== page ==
We all have beliefs. They give us purpose, they guide us, and keep us in line. Our beliefs often form the foundation of our personality and sense of self. In the paranormal field, many of us proudly state “I want to believe” in life after death, UFO’s, bigfoot, magic, and so on. We get it printed on posters, t-shirts, buttons, and stickers. We proudly display our desire to believe but is this in error? Should we reconsider our “want” to believe?
Beliefs are important to human society. Most of our beliefs are learned from our family and community. They are ingrained in us from an early age. Beliefs, once formed, are difficult to change and therein lies the problem. In order to fully investigate the world, we have to be open to all possibilities. One of those possibilities is that those strong beliefs could be wrong.
Having a firm belief in something that you may discover to be wrong makes it less likely that you will pursue the evidence needed to understand the truth of a situation. It is easy to accept “data” that supports your belief while ignoring information that may challenge it instead. In the field of ghost hunting, belief in the afterlife is often rooted in our spiritual beliefs and we often have no desire to have these beliefs challenged. What happens to your understanding of self in the world if there is no afterlife, no angels, no demons, no spirits, and so on? What if death just means you are gone? It’s ok if these questions are uncomfortable to think about. Mankind has an innate desire to survive and that includes surviving past death. Not just as a memory but as someone that can watch over, guide, and protect our loved ones.
It’s important that investigators be willing to analyze a situation with an open mind. You must recognize that you have beliefs that may color your view of a situation so this needs to be articulated clearly when you are working on a problem. I like to speak openly with my teammates about any “paranormal” situation we encounter and evaluate all of the possible scenarios. I’m known for saying things that challenge their beliefs and making statements that are frustrating because they “want” to believe.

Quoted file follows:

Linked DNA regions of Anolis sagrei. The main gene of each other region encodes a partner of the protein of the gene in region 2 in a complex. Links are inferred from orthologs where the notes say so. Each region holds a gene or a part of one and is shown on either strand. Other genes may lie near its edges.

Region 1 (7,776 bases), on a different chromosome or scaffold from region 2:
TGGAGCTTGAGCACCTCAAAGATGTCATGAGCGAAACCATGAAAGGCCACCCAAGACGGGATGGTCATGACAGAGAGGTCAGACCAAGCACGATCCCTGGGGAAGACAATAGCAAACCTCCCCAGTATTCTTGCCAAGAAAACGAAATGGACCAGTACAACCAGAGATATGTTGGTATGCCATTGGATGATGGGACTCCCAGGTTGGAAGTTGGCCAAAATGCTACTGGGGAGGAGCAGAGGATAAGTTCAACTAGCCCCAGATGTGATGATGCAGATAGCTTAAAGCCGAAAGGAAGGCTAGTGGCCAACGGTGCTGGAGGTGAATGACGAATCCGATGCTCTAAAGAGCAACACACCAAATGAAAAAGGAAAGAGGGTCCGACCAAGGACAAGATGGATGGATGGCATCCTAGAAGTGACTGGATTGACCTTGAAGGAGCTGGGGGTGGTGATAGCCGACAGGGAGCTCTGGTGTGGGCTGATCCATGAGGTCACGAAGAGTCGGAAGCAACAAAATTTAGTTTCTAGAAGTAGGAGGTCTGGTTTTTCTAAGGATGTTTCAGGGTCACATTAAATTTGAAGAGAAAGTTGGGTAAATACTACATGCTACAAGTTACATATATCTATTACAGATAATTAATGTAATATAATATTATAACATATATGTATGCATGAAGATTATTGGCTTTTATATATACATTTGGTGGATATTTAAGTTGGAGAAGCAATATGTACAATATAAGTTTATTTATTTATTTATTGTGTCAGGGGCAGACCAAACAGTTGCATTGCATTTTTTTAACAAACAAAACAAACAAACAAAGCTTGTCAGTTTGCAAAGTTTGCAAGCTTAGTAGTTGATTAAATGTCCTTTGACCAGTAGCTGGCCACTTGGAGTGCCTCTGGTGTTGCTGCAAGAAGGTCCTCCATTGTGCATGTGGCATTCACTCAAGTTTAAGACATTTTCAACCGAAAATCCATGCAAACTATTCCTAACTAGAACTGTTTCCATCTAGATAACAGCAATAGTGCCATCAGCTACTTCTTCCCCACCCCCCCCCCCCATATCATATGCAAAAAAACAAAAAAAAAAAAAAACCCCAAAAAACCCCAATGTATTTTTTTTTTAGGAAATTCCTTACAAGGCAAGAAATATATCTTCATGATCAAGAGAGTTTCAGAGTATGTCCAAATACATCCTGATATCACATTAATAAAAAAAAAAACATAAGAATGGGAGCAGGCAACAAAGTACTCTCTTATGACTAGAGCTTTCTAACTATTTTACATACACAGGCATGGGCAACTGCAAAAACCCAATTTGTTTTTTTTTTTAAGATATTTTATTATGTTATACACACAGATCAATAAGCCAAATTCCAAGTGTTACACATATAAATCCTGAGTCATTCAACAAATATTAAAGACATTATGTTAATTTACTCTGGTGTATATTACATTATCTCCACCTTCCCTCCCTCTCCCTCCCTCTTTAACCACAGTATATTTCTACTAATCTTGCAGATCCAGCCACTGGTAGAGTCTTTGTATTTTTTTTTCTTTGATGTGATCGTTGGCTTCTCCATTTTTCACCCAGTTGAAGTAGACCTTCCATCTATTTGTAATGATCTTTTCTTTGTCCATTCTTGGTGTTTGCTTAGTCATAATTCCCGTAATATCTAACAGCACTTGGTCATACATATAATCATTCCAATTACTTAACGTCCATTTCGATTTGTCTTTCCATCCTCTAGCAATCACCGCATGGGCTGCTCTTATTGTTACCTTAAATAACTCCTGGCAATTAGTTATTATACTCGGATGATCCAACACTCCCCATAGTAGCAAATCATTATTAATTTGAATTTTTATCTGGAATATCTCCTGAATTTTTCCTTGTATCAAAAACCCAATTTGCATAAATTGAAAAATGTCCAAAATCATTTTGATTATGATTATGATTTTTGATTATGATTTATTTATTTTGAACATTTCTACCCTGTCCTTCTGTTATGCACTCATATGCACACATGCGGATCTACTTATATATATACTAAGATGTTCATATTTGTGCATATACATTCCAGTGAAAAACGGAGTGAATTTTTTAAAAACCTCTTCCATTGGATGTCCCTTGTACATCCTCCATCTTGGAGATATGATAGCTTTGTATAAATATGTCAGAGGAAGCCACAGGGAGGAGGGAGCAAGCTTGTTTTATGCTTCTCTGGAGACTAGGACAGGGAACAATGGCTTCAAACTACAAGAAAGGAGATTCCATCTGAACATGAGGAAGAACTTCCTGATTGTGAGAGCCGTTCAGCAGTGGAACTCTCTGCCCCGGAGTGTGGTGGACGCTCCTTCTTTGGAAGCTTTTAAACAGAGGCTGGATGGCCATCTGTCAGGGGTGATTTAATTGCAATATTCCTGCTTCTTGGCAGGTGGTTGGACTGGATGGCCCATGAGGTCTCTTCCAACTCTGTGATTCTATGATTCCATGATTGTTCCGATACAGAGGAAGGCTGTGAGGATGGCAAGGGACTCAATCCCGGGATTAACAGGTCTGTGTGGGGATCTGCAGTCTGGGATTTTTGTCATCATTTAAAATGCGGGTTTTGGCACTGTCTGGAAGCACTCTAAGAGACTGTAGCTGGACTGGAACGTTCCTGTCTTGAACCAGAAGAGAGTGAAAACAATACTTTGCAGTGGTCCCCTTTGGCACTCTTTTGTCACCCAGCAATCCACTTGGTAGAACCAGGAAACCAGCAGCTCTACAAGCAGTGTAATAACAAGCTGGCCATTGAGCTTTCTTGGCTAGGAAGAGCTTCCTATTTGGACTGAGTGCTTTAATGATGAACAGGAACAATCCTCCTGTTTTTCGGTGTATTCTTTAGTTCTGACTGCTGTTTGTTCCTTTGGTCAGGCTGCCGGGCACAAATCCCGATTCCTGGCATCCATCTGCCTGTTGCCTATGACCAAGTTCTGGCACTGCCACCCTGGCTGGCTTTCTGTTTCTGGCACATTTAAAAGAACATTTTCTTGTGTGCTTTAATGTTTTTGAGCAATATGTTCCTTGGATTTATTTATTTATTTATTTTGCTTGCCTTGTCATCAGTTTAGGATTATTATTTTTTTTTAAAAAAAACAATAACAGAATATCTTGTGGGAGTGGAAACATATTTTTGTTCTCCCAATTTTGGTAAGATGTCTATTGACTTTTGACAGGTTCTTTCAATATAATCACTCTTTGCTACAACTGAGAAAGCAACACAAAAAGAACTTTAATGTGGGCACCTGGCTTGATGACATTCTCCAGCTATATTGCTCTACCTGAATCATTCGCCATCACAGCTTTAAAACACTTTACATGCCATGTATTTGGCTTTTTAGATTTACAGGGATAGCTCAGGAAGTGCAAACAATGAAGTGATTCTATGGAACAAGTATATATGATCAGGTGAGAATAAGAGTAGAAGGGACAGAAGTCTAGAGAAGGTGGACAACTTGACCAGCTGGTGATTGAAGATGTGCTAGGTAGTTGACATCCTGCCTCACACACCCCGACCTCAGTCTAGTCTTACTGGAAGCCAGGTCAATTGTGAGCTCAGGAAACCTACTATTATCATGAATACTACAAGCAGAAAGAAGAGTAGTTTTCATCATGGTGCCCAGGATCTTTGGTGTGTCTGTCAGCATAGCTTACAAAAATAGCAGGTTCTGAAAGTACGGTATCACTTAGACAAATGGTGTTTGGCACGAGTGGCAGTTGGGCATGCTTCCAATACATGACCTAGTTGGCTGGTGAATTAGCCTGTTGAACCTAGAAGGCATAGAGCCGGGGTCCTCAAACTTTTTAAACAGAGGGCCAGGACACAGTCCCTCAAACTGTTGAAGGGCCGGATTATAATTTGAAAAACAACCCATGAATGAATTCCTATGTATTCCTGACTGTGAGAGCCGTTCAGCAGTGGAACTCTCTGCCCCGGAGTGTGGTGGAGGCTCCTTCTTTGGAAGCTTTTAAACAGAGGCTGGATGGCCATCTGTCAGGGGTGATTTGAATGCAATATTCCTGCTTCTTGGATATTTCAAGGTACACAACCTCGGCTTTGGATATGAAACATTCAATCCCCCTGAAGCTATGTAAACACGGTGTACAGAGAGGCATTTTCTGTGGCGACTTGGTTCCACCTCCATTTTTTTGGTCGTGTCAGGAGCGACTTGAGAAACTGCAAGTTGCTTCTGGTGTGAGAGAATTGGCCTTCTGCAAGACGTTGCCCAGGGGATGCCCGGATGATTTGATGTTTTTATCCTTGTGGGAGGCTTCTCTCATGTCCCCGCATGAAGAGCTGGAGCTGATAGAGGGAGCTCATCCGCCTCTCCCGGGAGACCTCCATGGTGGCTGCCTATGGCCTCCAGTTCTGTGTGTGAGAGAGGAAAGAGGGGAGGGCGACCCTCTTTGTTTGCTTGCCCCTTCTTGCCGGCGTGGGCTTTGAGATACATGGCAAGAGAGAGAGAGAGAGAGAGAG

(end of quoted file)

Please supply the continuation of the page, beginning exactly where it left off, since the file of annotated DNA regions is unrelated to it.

You must acknowledge that your perception is colored by your belief and be prepared to discuss the possibility of being wrong. If the goal is to make progress in fully understanding paranormal phenomena, we must be willing to challenge our own beliefs and question everything, no matter how hard or frustrating that may be. Blindly following our beliefs does not lead to answers, just more of the same that we have experienced over the last 150+ years of investigation.
I’m not saying that you can’t have beliefs. Beliefs are important but to be a good investigator, you have to be prepared to put those beliefs aside for at least a moment to see things clearly. While I understand the appeal of “I want to believe”, I think the more appropriate phrase in investigation should be “I want to know.” Let’s focus on being a community of knowledge seekers and not just believers.
Until next time, Happy Hunting!